When people talk about leaving their daily lives behind and going “on retreat”, we often have ideas of beaches, sunny climates, and sunset yoga practices. Conjuring up ideas of people having a yogic version of a Shirley Valentine, rediscovering themselves [all over again]. Admittedly, this is something I’ve also dreamed of. I’ve scanned through the pages on the net of these picturesque paradises, thinking that this is where it will be, where I will find myself…under the sunset, with X, Y, Z, guru. Yes, that’s what I need. Quieten my external world in order to quieten my inner reality. How wrong could I have been…
If I’m brutally honest I simply cannot afford to take myself off to one of these said retreats. Financially and due to time constraints.
I decided that my place to find inner peace would be a bustling multi-ethnic suburb of North London…Turnplike Lane.
There was no real purpose or intent for this other than the simple fact this is where the “retreat” was being held. A teacher I hold the utmost respect for, Norman Blair, was holding a 5 day Yin Yoga Intensive at his home in Turnpike lane, North London. So off I trotted, notepad in tow, to five days of breathing out, letting go, and going in.
Norman holds these intensives at his beautiful studio at the top of his house; Zolder Studio. There were 12 of us in all, tightly packed into the studio amongst bolsters, sand bags, blankets and mats. I expected from the week to pick up some teaching tips to take to my own yin/restorative classes, but what I discovered was much, much more than this.
What I learned from 5 Days of Going IN with YIN
Peace happens inside, no matter what is happening on the outside.
In one glorious 3 hour yin session, about halfway through, we were joined by some unconventional music for a yoga class. I can only describe it as electro Polish pop, blaring out from what felt like above my head. I later found out that it was actually coming from over the road. You would think that will all those beats and drums, and the occasional lyric of “grind your body down…”, that I would be transported back to my Cyberdog wearing raving days at the Hacienda in Manchester. Thankfully this was not the case. Instead, that music, those lyrics, took me even closer to stillness and space then any world music hum has. I learned how to dull out the outer world and listen to the bliss, LOUD silence of my inner world. Ok..Ok…there were occasional flashbacks of Cyberdog trousers with 6 bright florescent pockets…but they quickly passed.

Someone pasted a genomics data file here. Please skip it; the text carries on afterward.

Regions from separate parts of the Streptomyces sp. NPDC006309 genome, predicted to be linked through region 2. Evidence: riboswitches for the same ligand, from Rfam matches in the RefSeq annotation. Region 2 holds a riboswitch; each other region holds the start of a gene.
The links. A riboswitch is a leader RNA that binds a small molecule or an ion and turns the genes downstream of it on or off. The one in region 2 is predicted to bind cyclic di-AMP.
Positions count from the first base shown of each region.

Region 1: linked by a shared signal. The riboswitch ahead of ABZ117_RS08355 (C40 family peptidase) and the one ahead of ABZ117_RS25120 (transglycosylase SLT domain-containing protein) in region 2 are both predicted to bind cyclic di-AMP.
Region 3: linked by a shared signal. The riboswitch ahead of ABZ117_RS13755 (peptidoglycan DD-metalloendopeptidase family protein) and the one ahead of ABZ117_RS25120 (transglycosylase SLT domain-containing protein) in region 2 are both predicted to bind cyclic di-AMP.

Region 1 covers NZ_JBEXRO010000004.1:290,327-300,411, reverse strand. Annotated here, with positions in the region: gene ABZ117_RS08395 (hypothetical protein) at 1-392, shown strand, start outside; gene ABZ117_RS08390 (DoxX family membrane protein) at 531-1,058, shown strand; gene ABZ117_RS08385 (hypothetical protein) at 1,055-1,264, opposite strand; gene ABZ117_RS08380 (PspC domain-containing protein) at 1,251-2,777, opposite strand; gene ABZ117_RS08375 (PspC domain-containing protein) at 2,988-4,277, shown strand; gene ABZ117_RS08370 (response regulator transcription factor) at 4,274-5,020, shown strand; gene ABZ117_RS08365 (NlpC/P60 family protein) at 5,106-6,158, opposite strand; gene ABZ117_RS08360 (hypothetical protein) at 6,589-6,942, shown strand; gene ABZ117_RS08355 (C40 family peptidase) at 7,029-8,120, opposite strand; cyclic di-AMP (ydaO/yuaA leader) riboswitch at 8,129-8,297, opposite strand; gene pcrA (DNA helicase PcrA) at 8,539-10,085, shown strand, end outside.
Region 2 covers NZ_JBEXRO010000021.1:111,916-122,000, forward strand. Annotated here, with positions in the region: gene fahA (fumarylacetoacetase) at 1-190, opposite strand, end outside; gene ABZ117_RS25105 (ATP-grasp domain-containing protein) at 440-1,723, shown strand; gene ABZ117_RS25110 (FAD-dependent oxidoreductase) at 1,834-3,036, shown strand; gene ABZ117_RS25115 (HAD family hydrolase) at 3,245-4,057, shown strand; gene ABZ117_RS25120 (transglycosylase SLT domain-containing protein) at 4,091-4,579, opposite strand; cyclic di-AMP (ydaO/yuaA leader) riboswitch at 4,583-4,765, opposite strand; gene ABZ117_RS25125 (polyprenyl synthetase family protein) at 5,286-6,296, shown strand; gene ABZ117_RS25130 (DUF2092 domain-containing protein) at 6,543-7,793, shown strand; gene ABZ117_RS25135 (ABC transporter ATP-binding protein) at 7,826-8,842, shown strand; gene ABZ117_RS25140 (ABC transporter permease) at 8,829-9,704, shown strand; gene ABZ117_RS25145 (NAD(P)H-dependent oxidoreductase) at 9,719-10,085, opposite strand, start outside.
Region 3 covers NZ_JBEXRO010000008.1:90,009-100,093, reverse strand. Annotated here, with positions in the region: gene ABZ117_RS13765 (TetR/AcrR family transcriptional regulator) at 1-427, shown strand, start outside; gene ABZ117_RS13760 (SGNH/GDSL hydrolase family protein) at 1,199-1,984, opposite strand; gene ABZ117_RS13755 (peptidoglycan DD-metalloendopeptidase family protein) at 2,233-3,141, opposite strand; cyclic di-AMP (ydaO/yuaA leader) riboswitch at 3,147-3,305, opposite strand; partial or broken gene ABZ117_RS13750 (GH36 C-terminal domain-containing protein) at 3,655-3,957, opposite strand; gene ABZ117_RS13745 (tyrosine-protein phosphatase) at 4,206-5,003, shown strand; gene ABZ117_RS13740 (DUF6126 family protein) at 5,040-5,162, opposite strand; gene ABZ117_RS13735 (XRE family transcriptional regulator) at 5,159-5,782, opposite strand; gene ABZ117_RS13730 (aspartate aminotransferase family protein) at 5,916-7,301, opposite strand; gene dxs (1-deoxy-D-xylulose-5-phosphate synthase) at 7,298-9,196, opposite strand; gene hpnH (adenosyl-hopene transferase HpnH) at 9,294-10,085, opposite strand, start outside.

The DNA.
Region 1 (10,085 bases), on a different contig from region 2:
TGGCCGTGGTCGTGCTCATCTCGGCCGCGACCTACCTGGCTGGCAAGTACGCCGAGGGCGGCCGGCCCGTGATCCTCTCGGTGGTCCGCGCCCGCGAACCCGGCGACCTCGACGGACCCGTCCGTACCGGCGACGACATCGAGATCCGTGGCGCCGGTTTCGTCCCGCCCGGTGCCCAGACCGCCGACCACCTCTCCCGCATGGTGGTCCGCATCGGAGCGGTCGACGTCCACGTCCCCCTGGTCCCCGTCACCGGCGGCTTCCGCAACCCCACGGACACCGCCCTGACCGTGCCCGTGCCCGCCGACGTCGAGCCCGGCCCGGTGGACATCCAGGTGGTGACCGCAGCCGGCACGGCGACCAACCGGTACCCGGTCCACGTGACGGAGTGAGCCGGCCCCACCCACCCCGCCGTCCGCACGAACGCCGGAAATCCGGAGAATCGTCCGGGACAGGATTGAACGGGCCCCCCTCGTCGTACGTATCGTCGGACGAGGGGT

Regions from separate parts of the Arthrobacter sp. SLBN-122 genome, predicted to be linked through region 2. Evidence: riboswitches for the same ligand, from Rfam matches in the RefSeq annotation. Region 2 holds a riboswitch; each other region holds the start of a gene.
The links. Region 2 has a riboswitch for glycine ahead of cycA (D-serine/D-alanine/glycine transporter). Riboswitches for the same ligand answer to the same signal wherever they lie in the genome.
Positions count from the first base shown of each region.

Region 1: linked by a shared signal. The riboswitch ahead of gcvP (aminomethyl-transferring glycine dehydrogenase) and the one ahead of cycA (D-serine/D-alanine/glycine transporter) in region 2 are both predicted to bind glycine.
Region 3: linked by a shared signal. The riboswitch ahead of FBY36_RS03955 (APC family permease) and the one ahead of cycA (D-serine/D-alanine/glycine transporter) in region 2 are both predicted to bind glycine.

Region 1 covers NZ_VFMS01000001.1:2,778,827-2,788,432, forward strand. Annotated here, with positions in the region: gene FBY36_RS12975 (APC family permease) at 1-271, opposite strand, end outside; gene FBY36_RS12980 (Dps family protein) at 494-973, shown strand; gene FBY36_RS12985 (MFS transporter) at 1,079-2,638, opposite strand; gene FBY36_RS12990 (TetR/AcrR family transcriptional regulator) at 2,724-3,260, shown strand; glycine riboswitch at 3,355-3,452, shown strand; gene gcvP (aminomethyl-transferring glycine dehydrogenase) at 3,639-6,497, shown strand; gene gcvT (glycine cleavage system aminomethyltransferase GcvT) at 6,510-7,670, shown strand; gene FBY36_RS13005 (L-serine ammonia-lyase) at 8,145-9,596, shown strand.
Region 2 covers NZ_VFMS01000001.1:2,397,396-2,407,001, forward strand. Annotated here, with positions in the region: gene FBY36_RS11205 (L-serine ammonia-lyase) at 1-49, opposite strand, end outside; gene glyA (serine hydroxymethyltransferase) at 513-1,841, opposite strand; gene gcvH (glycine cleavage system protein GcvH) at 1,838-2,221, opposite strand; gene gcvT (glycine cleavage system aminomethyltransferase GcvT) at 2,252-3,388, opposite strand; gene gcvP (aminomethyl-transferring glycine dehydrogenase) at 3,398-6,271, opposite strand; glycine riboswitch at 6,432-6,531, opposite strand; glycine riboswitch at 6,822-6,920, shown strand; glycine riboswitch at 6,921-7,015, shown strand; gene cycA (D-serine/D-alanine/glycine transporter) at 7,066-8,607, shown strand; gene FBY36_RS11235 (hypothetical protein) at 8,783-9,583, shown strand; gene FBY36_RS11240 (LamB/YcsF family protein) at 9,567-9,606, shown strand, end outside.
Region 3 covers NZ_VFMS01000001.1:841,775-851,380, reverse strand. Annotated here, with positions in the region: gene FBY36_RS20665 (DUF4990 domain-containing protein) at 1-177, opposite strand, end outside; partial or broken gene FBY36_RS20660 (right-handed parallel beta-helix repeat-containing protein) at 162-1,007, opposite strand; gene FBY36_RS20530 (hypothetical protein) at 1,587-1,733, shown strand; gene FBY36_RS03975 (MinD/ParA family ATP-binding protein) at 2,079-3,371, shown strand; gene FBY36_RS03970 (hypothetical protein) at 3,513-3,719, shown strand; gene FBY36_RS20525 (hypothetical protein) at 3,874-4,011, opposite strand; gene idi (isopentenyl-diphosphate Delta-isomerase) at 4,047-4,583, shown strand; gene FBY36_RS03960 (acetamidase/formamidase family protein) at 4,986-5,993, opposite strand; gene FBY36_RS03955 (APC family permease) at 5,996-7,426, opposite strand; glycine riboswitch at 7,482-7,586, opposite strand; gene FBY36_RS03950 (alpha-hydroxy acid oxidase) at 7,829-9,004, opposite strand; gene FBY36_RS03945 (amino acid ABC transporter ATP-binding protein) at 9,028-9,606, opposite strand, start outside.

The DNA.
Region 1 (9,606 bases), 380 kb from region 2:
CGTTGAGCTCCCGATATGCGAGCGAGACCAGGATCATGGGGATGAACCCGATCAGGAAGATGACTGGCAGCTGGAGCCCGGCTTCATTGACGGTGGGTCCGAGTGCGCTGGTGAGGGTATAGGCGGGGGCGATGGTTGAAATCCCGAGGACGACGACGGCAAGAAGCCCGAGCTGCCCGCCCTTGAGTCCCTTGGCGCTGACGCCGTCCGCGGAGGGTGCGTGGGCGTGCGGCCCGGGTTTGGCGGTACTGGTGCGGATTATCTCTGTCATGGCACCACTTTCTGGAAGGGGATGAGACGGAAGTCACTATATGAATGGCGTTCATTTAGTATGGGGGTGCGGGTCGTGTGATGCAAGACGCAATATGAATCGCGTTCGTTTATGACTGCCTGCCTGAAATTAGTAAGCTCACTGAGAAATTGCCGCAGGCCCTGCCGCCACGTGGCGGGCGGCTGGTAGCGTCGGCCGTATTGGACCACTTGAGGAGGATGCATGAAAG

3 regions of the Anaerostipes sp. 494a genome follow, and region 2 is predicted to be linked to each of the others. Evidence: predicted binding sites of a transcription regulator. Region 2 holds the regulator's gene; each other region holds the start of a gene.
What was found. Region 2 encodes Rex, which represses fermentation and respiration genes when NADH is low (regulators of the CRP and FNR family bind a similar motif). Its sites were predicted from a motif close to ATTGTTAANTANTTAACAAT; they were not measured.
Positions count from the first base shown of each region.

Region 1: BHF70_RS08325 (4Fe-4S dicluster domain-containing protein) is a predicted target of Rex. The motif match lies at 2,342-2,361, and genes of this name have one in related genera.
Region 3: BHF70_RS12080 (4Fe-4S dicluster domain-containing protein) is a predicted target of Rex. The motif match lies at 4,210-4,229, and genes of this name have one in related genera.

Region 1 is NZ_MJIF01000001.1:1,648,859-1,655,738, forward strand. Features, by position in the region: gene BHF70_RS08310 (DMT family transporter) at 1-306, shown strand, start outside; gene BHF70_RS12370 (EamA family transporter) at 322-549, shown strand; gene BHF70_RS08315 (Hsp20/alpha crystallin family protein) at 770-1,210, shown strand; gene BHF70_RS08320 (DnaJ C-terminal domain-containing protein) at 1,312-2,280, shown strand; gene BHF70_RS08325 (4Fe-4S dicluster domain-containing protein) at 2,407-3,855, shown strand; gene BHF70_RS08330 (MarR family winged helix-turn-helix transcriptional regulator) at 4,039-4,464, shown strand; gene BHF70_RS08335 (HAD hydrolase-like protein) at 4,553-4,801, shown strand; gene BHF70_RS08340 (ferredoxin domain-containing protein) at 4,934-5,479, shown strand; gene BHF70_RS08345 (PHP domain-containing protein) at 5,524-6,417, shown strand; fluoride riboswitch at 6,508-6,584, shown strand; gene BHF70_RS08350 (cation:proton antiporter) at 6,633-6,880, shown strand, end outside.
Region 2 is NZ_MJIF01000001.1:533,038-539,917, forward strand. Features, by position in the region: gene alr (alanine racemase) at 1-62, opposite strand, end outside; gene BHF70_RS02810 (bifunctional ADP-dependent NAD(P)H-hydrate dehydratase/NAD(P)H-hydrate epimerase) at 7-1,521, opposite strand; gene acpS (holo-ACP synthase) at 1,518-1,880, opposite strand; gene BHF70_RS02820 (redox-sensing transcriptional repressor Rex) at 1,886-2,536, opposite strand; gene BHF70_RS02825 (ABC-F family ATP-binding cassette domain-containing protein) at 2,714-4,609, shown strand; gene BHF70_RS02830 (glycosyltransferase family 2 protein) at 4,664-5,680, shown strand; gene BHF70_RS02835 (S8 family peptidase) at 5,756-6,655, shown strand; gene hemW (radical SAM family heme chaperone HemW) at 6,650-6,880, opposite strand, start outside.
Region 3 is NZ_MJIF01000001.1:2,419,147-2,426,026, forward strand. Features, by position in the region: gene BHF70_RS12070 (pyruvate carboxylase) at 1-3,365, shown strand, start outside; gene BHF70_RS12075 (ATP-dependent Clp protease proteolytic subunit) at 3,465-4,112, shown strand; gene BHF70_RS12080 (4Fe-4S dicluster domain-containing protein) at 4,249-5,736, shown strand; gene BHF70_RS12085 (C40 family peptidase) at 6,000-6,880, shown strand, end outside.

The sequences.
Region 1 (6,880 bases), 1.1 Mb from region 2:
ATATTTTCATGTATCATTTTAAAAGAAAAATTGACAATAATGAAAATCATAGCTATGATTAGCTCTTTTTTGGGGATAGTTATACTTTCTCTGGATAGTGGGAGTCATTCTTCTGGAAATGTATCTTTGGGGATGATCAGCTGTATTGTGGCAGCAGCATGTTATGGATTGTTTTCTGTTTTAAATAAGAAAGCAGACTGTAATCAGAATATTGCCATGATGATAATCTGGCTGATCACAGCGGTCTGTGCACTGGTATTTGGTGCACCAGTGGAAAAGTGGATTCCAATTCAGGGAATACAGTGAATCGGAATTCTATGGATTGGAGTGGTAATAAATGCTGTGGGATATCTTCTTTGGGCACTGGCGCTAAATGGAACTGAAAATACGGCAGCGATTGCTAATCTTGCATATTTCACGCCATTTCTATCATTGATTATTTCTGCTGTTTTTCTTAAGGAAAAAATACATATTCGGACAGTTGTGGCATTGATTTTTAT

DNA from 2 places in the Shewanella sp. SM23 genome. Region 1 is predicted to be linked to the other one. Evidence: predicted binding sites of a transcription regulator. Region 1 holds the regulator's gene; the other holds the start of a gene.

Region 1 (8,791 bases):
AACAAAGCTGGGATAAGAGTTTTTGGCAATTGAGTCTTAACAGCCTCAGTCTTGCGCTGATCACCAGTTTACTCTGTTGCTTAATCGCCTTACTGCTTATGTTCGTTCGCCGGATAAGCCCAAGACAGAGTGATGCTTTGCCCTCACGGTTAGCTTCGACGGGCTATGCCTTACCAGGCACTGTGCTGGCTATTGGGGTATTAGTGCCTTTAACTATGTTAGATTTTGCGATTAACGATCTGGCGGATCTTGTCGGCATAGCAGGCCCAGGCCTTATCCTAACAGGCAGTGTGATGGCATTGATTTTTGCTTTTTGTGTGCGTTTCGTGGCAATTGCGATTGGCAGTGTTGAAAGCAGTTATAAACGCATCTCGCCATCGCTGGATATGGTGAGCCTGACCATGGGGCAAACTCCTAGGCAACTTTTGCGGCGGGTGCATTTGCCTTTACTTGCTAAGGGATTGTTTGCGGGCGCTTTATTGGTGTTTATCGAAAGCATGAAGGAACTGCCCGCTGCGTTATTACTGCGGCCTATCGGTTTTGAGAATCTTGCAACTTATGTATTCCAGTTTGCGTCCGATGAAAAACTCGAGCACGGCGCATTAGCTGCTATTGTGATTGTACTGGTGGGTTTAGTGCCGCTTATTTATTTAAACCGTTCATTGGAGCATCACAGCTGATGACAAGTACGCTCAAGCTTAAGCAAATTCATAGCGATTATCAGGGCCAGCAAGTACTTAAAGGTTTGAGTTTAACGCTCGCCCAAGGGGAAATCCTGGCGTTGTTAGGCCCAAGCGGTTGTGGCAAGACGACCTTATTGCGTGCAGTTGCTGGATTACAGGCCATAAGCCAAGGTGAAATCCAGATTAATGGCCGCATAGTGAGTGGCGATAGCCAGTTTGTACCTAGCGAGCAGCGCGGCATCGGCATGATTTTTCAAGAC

That social media was ruling my time and life!
As a suggestion from Norman I took off all social media for the time I was there. I feel embarrassed to say this but these 5 days were the longest I have “gone without” social media since my early SM (that’s social media, not sadomascochism) birth with MySpace. It was liberating. I was no longer constantly flicking between Facebook, Twitter and Instagram to check my likes and followers every time I had a spare moment. It didn’t just give me more time though, it gave me something much greater than time…it made me more present. Instead of being on SM; I looked out at the passing world on the train, I saw real life happening before my eyes. I noticed the blue skies of the winter mornings. I noticed life and its unfolding. Moment by moment. Plus my neck and back got a break from its normal kyphotic stance.
Bellies rumble…loudly…and it’s a good sign.
During many of the meditation or yoga sessions, during the depths of stillness, things moved and made noises, bellies rumbled..loudly. It was intriguing, how different bellies rumbled with different pitches, volume. Norman later went on to discuss how this was a good sign because it meant that our bodies were switching to a parasympathetic state, rest/digest, tend/befriend. Of course digestion is affected if our bodies are over stimulated, under stress. But when 12 yogis were all sinking deep, switching off and going in, the chorus of our bellies erupted. Giving us a very present reminder that what we were doing was working, right there and then. That what we were doing was calming, soothing and soul nourishing.
Being in Turnpike Lane was more beneficial than being in an exotic far away land when it came to applying the skills I was learning to my daily life.
You see, finding more space is easy away from the hustle and bustle of daily life. Naturally there is more space physically as well as in our heart/mind body. Personally, it makes it even harder to apply these skills to my daily living – it is a far greater leap. Having the retreat in London with all is hustle and bustle, commuting back and forth daily allowed me to put all these skills I was learning to immediate use. Stressful situations were thrown my way. Trains were delayed, but instead of thinking what an inconvenience this was and venting unkind thoughts about Southern Rail, I literally thought “oh well” / “never mind”. I connected with my breath and saw the beauty of the situation. Pretty awesome and a big leap from where I was at before.
Most importantly, I learned that in our over-stimulated, over-filled lives, it is more important than ever to take time OUT to go IN.
I learned, or perhaps relearned, how to find space in my overly stimulated life. Where emails, social media, rushing, hurrying, teaching, working ruled. I learned that space, freedom, doesn’t just happen in a shala in Bali. It happens wherever, whenever I want it. I learned that inner peace starts with breath and generally ends with a smile.
Peace starts at home, peace starts with a choice, a decision to stop, breathe and notice. Try it….